Swap check

I had this situation recently when Apache got high load, ate all the remaining RAM and started to consume SWAP too. If you ever experienced this you may already know that this is mad spiral that usually brings the system down and only power cycling can restore it to order.

Of course some changes to server’s configuration will be needed to avoid situation like this in future – applications allowed to use more memory that system actually has – but now all we want is to restart what we can to recover some RAM, SWAP (especially SWAP) and save it from restart.

And here I found my self not knowing what actually is using SWAP – ‘top’ is not going to tell me this, neither will ‘ps’, but there is a place that holds this information.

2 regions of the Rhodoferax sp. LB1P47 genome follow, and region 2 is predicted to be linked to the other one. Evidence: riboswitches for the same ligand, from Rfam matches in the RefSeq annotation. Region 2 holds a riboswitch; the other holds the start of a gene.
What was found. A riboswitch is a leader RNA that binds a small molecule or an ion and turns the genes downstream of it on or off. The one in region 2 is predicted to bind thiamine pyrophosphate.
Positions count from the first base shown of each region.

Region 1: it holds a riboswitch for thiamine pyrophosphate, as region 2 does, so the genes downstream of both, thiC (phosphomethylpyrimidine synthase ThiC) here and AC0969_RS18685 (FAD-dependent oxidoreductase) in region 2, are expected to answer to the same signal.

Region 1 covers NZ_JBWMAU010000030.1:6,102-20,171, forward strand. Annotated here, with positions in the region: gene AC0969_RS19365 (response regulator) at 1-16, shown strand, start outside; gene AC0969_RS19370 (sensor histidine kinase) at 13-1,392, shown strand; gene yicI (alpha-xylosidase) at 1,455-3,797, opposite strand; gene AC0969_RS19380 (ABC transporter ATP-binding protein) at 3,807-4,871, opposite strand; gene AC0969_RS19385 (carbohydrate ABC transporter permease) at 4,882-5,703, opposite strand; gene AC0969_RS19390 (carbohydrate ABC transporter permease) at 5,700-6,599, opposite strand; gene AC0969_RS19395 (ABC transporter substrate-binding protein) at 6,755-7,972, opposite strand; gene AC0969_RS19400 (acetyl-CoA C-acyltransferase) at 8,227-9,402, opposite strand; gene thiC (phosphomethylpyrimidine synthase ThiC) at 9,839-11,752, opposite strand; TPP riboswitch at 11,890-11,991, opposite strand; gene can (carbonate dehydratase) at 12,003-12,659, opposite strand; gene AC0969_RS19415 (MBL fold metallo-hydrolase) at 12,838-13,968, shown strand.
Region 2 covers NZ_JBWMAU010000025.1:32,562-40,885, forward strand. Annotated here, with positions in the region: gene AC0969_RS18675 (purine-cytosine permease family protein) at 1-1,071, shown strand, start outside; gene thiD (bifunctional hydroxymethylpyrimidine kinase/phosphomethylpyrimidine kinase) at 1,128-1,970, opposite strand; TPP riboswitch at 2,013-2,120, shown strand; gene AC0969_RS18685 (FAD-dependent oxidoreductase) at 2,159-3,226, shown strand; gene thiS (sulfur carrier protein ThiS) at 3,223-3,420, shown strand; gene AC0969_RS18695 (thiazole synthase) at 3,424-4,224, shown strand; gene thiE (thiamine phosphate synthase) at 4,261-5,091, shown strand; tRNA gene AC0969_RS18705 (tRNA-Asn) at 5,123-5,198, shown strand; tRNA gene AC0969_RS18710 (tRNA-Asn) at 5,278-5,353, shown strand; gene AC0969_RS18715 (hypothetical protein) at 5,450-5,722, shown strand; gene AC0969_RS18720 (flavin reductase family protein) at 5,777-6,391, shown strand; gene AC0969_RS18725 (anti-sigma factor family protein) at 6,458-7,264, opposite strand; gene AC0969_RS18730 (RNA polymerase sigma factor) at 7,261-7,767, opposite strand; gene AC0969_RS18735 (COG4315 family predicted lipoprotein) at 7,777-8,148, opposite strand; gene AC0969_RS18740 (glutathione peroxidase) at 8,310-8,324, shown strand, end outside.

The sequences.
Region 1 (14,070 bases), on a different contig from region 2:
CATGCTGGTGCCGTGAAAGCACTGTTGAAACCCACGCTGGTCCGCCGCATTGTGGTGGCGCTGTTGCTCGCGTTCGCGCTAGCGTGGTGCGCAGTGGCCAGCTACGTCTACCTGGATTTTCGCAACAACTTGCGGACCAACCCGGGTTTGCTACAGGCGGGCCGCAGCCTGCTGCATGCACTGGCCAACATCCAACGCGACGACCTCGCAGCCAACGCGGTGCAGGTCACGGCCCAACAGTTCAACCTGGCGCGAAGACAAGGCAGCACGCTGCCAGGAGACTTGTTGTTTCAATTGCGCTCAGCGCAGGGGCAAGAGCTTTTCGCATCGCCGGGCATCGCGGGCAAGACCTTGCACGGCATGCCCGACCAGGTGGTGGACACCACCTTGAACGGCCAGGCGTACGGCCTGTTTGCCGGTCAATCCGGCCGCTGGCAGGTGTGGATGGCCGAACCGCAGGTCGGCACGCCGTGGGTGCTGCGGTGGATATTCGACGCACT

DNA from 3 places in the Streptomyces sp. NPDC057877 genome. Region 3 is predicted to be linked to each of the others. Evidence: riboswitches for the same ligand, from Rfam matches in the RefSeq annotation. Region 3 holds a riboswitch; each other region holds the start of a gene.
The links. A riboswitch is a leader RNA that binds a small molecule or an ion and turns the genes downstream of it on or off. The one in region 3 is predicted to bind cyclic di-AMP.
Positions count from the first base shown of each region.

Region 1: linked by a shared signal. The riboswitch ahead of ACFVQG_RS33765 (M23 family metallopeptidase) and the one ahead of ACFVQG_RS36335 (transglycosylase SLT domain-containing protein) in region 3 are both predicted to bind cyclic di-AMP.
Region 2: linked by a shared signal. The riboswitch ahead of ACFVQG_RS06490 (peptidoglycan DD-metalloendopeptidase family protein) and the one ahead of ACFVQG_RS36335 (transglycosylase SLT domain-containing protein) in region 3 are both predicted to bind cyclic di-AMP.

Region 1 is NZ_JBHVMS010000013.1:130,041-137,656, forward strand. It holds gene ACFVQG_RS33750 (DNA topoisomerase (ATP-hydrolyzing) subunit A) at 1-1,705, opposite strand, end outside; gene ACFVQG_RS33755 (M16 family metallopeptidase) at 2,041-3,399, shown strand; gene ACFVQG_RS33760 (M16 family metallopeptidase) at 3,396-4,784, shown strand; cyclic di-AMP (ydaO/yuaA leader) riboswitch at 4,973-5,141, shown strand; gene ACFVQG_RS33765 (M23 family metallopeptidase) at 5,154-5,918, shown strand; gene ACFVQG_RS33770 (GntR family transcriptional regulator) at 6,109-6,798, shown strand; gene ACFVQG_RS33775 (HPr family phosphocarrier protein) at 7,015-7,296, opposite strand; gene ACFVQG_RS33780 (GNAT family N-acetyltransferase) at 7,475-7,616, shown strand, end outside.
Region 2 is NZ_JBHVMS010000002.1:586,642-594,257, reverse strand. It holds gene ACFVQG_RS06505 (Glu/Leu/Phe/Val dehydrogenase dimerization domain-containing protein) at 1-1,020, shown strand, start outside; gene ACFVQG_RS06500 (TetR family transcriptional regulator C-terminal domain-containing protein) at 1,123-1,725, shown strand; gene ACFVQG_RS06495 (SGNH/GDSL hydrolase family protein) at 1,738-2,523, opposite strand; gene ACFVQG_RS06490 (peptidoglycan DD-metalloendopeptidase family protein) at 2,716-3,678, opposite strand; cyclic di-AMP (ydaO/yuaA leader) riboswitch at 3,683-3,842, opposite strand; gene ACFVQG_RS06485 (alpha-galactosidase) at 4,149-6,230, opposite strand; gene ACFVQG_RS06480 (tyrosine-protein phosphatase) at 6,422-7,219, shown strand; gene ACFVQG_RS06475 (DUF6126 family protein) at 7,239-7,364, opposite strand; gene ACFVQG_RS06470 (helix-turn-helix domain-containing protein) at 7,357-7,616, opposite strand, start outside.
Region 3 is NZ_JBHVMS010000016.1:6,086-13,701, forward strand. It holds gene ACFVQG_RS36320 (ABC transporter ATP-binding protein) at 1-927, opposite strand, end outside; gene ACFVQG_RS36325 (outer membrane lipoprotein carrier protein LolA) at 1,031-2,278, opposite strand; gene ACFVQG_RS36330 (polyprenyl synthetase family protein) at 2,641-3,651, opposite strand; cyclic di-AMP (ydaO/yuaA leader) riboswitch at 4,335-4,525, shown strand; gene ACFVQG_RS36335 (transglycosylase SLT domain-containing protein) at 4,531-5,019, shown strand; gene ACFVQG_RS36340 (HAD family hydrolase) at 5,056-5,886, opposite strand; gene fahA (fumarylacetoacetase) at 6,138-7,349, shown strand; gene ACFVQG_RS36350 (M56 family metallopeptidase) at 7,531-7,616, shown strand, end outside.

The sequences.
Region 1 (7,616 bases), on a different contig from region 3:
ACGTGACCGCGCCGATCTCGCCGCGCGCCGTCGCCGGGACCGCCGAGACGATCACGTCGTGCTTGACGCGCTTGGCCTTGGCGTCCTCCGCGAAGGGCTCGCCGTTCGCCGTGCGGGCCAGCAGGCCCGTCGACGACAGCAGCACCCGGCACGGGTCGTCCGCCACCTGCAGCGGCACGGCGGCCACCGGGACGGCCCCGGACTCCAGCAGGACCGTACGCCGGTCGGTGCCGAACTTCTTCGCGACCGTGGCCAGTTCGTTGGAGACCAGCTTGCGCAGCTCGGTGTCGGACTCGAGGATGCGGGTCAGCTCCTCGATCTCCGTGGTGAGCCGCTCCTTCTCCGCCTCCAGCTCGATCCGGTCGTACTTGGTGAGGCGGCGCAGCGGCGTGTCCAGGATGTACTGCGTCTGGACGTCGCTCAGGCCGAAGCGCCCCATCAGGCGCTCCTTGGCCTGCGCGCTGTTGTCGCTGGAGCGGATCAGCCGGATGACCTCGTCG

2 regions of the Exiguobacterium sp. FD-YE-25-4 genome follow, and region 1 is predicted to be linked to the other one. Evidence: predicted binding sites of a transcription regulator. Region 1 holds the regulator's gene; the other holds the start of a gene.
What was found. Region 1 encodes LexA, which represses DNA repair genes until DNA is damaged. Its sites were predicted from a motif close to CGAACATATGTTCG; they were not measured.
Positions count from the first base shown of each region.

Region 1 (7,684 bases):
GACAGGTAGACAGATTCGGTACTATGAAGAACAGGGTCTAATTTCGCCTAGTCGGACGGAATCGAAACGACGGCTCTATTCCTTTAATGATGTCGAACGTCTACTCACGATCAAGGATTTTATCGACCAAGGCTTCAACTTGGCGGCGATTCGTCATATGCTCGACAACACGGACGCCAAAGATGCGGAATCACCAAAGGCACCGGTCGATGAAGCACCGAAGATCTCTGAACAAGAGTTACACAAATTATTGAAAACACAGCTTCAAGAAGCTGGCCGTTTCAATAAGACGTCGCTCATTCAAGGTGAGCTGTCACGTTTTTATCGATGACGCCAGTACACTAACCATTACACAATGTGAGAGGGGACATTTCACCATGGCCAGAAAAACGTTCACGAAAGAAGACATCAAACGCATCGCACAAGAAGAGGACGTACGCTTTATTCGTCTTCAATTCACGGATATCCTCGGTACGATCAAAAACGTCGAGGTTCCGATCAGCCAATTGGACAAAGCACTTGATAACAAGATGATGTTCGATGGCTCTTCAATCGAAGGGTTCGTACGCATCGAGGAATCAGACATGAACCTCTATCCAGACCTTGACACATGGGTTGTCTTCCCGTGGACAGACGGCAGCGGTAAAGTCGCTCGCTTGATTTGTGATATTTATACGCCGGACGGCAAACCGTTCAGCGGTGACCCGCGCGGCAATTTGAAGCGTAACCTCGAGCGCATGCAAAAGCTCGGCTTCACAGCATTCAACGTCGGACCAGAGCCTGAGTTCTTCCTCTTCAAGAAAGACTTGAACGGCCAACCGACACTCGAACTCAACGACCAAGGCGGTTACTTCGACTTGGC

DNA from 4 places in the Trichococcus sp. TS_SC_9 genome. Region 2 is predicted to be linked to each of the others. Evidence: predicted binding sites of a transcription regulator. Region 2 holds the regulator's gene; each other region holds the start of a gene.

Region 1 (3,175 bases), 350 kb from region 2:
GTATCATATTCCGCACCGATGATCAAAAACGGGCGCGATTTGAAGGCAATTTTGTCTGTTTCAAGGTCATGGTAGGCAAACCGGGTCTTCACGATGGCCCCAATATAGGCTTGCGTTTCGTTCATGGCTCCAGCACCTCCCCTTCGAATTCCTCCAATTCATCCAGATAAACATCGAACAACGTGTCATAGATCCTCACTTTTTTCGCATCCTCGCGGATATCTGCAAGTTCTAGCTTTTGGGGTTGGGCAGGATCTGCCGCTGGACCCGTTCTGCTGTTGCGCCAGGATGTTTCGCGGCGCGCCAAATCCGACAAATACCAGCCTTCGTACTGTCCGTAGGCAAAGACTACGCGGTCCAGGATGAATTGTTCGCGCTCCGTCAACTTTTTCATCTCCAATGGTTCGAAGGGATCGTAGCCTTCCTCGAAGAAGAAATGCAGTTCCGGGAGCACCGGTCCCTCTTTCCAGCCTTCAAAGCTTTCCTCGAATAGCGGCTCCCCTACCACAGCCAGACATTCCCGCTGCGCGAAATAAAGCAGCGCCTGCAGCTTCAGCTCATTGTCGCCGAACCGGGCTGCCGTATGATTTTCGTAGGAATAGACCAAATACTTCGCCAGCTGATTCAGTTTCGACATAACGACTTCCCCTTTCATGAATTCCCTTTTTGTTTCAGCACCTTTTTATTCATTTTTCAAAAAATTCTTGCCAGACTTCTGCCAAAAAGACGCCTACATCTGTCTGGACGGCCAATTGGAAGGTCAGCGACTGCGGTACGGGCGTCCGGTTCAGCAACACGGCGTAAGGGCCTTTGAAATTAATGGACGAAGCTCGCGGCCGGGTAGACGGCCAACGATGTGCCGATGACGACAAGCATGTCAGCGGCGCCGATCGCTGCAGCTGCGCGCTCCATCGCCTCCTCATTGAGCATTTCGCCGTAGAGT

This place is ‘/proc/XXXX/smaps’ – where XXXX insert PID of process that you’re interested in.

So to get quickly sum you could write this:

SUM=0;for SWAP in $(grep Swap /proc/515/smaps | awk ‘{print $2}’); do let SUM=$SUM+$SWAP; done; echo $SUM;

But lets get process name as well so it makes more sense, this is how I’ve amended the line from above:

PID=515;SUM=0;for SWAP in $(grep Swap /proc/$PID/smaps | awk ‘{print $2}’); do let SUM=$SUM+$SWAP; PROCNAME=$(ps -p $PID -o comm –no-headers); done; echo “Swap used by $PROCNAME: $SUM”

So PID of process comes as first and then we have PROCNAME=$(ps -p $PID -o comm –no-headers); to get us the name of process hiding under that PID.

Of course there is no much use of it at this stage as you’d need to go PID by PID to find out which uses most of Swap – you need a loop that will go through all processes in /proc folder.

Hopefully you’ll find this helpful as I did.

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